Emma's custom 'magic arms' were created using 3D printing technology
A two year old girl born with arthrogryposis, a congenital disease that left her unable to lift her own arms, although able to walk, has been given a new lease on life by a 3D printed robotic exoskeleton, enabling her to move freely for the very first time. The exoskeleton, made of a similar material to Lego, was manufactured using a Stratasys Dimension 3D printer so as to create a prosthetic light enough for young Emma to continue walking around freely.  Read More

The SUAVe system allows an unmanned aerial vehicle to create detailed aerial maps of arche...
If you were in Peru right now, at the long-abandoned Inca village of Mawchu, you might see something very modern flying over it – a Skate unmanned aerial vehicle. The aircraft is the key part of a system designed by a team from Nashville’s Vanderbilt University. Once perfected, it should be able to accomplish in 10 to 15 minutes what would take an archeological team two to three field seasons to complete.  Read More
Researchers from Nagoya University and Fujitsu are set to begin field trials of an automat...
Researchers from Nagoya University and Fujitsu have spent the last few years developing an automated detection system that alerts the recipient to possible phone phishing scams. After successful simulation testing, the team has now announced plans for household field trials.  Read More
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AC Schnitzer makes the BMW M Bike Carbon Racer even more 'carbon'
Tuners are a staple in the high performance auto market, building bigger, badder and more extreme versions of sports and luxury cars. AC Schnitzer is one such tuner, offering services for BMW vehicles. The latest vehicle it's chosen to tune isn't a 7 Series or an X5; it's a bicycle.  Read More
First color image from Curiosity showing the  north wall and rim of Gale Crater (Image: NA...
After a successful landing on Sunday, the NASA rover Curiosity has begun sending back images of the planet including the first color pictures and 3D stereographs. In addition to images from the surface of the red planet, the lander has also sent back images captured by onboard cameras during the craft’s dramatic descent through the Martian atmosphere and landing. Meanwhile, an orbiter from an earlier NASA mission sent back images of Curiosity’s descent.  Read More
A solution containing skin cells and proteins has been shown to speed the healing of venou...
According the UK’s National Health Service, one person in 50 over the age of 80 will develop venous leg ulcers. The ulcers occur when high blood pressure in the veins of the legs causes damage to the adjacent skin, ultimately resulting in the breakdown of that tissue. While the ulcers can be quite resistant to treatment, a team of scientists is now reporting success in using a sort of “spray-on skin” to heal them.  Read More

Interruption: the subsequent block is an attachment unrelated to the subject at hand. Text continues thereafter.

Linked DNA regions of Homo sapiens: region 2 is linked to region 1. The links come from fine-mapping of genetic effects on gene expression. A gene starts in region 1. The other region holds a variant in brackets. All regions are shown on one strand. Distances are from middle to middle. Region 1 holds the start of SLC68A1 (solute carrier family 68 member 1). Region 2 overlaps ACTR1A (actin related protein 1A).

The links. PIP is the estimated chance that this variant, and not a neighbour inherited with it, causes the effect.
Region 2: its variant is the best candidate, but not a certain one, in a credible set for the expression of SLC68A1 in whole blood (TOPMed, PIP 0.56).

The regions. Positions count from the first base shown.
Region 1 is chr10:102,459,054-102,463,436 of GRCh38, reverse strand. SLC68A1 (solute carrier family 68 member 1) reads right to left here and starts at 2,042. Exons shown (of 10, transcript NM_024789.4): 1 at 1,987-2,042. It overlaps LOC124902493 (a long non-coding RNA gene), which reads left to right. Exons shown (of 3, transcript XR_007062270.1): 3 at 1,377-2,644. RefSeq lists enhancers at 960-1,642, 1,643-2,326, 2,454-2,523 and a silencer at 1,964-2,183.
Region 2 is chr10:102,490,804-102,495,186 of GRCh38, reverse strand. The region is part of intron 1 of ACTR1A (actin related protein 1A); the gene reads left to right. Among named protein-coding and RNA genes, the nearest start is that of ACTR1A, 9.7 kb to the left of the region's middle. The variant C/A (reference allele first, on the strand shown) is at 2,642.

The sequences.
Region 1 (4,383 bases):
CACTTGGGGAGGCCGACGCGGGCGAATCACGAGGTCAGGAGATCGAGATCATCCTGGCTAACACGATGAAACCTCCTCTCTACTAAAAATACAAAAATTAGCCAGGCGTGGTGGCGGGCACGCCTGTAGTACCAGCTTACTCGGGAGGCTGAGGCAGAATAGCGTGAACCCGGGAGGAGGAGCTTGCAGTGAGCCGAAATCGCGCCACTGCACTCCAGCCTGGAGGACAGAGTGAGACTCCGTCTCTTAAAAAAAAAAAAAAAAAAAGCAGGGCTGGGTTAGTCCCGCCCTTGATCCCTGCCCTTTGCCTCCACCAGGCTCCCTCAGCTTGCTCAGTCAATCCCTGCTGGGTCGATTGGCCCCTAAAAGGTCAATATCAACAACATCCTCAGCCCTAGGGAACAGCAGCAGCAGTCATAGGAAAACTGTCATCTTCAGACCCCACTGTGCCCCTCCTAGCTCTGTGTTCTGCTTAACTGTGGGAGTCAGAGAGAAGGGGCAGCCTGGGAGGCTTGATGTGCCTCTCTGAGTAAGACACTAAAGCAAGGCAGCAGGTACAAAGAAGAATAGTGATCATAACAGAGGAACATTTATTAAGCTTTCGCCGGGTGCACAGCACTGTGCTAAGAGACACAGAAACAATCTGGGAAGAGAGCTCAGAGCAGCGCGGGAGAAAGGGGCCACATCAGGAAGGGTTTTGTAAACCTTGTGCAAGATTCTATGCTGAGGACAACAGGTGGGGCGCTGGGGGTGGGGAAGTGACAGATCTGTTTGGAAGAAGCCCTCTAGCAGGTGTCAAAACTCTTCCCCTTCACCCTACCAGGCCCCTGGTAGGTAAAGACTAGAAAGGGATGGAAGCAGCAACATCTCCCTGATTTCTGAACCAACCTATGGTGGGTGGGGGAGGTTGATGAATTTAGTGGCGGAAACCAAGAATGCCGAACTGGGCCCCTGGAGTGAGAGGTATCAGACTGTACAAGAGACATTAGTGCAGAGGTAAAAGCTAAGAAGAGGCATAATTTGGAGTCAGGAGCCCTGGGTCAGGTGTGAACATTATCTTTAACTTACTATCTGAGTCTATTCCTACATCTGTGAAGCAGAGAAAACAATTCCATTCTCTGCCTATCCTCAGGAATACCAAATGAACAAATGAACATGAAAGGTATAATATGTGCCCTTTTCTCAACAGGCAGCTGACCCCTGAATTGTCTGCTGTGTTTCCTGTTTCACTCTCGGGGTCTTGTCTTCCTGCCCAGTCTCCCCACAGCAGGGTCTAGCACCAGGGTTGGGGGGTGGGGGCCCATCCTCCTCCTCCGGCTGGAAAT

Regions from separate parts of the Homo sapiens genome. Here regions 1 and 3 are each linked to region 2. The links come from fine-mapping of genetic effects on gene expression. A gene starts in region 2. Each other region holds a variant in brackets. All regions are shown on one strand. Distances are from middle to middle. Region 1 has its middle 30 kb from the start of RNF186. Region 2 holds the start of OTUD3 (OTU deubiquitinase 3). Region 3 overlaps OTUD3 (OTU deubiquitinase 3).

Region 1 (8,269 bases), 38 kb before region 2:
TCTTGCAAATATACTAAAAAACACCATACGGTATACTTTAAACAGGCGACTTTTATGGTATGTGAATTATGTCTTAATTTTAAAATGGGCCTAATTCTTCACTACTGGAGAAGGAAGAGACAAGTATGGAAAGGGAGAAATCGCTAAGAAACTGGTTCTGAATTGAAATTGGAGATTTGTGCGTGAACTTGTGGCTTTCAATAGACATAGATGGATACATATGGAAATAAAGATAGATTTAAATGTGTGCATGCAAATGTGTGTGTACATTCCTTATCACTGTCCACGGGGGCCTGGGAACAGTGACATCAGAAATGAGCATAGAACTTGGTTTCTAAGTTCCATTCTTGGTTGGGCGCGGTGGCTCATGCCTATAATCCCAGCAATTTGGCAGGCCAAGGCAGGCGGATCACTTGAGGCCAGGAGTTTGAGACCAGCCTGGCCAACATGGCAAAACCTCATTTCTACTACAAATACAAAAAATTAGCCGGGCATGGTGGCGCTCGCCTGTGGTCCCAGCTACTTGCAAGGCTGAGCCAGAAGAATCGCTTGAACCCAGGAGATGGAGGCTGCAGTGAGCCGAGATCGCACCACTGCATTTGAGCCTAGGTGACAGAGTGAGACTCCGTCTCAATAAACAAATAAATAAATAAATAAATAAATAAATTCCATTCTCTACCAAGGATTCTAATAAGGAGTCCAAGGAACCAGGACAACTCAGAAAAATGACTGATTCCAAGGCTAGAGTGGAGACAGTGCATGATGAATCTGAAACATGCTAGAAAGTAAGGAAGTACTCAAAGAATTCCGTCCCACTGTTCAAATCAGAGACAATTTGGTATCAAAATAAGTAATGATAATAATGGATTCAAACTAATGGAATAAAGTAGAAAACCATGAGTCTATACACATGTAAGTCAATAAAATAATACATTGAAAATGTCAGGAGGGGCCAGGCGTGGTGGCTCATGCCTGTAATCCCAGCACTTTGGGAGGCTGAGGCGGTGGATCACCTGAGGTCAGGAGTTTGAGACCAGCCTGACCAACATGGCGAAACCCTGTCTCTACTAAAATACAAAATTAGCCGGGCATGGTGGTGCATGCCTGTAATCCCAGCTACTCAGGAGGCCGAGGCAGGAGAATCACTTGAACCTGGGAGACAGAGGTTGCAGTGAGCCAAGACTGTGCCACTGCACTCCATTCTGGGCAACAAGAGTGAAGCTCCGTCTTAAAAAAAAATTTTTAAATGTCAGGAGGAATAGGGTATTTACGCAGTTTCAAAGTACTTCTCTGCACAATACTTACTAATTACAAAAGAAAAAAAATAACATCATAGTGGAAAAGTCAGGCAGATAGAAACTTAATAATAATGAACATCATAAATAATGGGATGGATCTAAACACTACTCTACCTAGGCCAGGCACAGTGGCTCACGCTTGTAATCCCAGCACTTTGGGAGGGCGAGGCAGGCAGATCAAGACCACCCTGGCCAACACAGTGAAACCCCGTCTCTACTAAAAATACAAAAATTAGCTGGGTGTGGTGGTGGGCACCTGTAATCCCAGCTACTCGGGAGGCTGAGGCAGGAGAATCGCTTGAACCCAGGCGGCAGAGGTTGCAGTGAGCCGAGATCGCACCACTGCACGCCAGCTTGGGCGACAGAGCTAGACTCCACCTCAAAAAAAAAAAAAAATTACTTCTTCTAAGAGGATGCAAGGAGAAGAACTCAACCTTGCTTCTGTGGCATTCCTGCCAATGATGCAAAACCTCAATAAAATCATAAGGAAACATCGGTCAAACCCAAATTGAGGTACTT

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The glass house from Carlo Santambrogio is literally a see-through cube
"People who live in glass houses shouldn't throw stones," is a proverb not usually taken literally, but anyone brave enough to live in architect Carlo Santambrogio's glass house (designed by Ennio Arosio) may want to do so. They'll also need to not be the shy and retiring type, have a fair amount of money in the bank, and own a plot of land with no close neighbors or easy points of access. Not for the faint-hearted then, but a property we can all aspire to one day live in ... if we ignore the obvious practical concerns.  Read More
Ouya has announced the integration of OnLive, TuneIn and XBMC into its Android-based gamin...
When the Kickstarter-funded Ouya Android gaming console was first announced, we all stood up and took notice. Now, its makers have announced that they are going to be adding even more new features. Early adopters will be able to enjoy XBMC, OnLive and TuneIn right from their US$99 Ouya console.  Read More
Architectural firm St André-Lang has designed and built a compact circular housing prototy...
French architectural firm St. André-Lang has designed and built a compact circular housing prototype that incorporates corn cobs within the walls. The 20 square meter (215 square foot) pavilion style home is located in the protected parklands of Muttersholtz, France and recently won the Archi<20 competition for low-cost, environmentally-friendly architecture. “The total cost of the project was €7,000 [US$8,705],” St. André-Lang architect and co-creator Bastien Saint-André told Gizmag. “But we had some partners (carpenter, woodworker) – the real cost would be around €10,000 [US$12,435].”  Read More
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Fenix lights will come in 350- and 800-lumen versions
Flashlight manufacturer Fenix is bringing its lighting expertise to the bike market with plans to launch a pair of bike lights that combine powerful output, low pricing and an established brand name. Some bikers already mount Fenix torches to their handlebars in place of more purpose-built lighting systems but its new bike light line will just give users a more integrated package for lighting up the road or trail with Fenix power.  Read More
The rapeseed plant is one of the most widely cultivated crops in the world and researchers...